Setting a standard for car displays

A new international standard aims to improve the ease with which drivers can recognise text and symbols from the displays in cars while they are in motion, thus decreasing mental workload and visual distraction.

The standard, ‘ISO 15008:2003, Road vehicles – Ergonomic aspects of transport information and control systems – Specifications and compliance procedures for in-vehicle visual presentation’ provides specifications for the image quality and legibility of displays under different viewing conditions – daylight, dusk and night conditions. In addition, it addresses the overall appearance of texts and symbols, including character contrast, size, spacing, stroke width, and colour.

For example, it advises that red characters on blue backgrounds should be avoided since the eyes will have trouble focusing on these colour combinations. Deep reds can also be confusing for people who are colour blind.

According to Gary Rupp, Chair of the subcommittee that developed the new standard, visual displays can have an important impact on the driver’s behaviour and potential safety.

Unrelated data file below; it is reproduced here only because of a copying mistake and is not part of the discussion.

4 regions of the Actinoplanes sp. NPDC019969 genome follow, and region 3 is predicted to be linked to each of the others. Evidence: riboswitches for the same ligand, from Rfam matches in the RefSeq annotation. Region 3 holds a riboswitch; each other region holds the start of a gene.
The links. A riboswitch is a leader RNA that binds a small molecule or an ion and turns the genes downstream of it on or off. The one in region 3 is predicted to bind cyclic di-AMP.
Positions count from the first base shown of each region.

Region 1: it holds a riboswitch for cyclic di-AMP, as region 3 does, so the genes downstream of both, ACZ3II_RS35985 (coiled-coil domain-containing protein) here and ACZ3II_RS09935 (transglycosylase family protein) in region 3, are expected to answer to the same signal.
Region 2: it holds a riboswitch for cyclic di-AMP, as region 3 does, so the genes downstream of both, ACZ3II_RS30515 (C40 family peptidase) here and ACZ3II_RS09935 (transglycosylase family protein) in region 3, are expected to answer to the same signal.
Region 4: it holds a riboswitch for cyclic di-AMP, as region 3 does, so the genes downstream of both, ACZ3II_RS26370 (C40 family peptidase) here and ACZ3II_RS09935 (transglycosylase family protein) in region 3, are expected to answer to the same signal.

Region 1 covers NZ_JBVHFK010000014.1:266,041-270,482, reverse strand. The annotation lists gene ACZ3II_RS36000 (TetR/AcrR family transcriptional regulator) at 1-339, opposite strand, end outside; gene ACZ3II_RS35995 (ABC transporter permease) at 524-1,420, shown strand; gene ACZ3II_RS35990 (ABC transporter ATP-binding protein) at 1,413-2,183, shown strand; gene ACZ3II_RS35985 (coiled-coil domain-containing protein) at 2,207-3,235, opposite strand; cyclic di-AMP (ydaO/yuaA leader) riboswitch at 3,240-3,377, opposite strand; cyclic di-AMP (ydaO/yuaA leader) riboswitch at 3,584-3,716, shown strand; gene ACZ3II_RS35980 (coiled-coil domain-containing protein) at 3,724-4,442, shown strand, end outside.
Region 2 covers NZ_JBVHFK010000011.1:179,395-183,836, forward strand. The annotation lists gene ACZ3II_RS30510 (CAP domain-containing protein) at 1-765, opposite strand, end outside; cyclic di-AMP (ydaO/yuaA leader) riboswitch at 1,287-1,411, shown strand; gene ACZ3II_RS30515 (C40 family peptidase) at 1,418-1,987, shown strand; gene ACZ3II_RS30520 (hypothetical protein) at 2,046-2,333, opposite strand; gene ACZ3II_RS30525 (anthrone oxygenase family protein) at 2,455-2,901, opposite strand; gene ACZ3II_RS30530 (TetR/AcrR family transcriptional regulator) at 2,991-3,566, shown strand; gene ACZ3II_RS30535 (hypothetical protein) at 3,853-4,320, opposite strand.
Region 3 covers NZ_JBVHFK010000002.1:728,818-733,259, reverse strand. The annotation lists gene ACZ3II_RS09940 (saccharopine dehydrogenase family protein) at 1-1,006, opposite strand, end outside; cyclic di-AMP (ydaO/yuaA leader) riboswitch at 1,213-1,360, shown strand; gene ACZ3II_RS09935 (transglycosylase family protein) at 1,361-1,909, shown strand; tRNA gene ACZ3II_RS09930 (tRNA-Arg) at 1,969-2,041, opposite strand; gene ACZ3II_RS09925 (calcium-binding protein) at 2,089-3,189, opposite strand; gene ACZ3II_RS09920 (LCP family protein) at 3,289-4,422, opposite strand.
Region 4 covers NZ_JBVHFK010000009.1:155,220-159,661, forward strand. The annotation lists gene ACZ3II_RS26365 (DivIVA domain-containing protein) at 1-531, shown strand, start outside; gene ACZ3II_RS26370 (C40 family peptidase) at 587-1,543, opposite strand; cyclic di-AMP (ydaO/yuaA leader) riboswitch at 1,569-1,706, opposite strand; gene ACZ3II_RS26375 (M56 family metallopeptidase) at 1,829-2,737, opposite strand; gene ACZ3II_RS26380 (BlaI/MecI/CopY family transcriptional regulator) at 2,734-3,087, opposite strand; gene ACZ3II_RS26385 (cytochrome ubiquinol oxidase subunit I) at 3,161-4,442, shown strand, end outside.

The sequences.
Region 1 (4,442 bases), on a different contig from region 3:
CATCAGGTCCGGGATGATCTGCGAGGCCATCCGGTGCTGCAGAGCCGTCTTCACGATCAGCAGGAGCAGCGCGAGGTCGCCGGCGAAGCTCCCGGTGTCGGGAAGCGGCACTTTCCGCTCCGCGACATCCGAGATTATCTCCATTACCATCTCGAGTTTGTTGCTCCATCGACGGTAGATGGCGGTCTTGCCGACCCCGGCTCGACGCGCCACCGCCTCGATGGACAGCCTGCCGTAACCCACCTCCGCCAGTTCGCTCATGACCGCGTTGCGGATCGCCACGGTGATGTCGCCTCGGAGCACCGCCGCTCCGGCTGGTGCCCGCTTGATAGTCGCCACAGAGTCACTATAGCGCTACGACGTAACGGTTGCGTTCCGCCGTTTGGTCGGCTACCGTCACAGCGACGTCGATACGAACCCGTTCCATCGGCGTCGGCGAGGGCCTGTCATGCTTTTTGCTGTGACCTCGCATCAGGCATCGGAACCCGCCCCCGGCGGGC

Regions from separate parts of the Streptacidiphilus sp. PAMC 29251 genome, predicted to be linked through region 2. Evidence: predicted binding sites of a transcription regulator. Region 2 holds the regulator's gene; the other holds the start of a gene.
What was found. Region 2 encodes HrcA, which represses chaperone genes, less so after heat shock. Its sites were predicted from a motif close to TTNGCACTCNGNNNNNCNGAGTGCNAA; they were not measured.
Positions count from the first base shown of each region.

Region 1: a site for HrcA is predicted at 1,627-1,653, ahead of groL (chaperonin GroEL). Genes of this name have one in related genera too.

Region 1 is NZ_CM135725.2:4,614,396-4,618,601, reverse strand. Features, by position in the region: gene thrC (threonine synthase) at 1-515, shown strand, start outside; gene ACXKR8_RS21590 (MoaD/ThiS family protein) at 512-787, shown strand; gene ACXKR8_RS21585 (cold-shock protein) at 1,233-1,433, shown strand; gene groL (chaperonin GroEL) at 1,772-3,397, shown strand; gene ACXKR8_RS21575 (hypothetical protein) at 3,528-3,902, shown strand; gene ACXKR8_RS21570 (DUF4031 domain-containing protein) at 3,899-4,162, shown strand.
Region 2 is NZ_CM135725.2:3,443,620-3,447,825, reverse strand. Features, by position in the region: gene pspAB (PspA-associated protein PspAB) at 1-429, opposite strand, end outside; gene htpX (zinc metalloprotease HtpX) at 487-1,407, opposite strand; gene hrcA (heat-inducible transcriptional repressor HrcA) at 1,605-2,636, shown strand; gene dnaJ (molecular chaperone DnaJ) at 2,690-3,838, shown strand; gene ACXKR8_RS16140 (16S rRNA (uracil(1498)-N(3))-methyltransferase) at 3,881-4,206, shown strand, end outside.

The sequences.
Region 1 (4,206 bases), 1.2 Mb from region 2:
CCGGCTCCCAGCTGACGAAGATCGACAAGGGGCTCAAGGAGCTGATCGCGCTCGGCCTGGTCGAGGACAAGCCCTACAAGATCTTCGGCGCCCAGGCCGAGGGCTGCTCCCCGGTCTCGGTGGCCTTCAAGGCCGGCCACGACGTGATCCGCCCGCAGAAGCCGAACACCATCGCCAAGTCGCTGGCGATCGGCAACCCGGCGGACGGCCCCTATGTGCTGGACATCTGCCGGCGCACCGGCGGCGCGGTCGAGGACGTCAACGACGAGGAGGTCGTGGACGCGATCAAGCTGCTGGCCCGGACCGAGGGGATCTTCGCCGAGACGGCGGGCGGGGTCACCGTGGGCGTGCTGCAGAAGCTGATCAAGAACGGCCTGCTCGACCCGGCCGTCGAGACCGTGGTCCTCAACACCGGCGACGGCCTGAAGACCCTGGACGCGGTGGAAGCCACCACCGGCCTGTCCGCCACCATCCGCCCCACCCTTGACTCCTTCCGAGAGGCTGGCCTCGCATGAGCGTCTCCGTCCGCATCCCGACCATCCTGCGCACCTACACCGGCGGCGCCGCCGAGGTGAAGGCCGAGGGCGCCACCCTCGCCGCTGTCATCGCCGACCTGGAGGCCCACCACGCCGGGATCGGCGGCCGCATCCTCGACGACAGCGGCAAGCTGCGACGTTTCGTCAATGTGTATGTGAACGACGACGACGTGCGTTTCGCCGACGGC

‘If the information is not legible, drivers will likely spend more time looking at the display and less time looking at the roadway. Driving can be adversely affected when the driver is distracted or overloaded which may result in situations where their actions, or lack of actions, increase the risk of an accident.’

‘ISO 15008 will therefore help ensure that visual displays used in transport information and control systems are legible before they are put on the market for customer use.’

ISO 15008:2003 costs 102 Swiss francs and is available from ISO national member institutes and from the ISO Central Secretariat. The new standard is the work of ISO technical committee ISO/TC 22, Road vehicles, subcommittee SC 13, Ergonomics applicable to road vehicles, working group WG 8, TICS on board – HMI.

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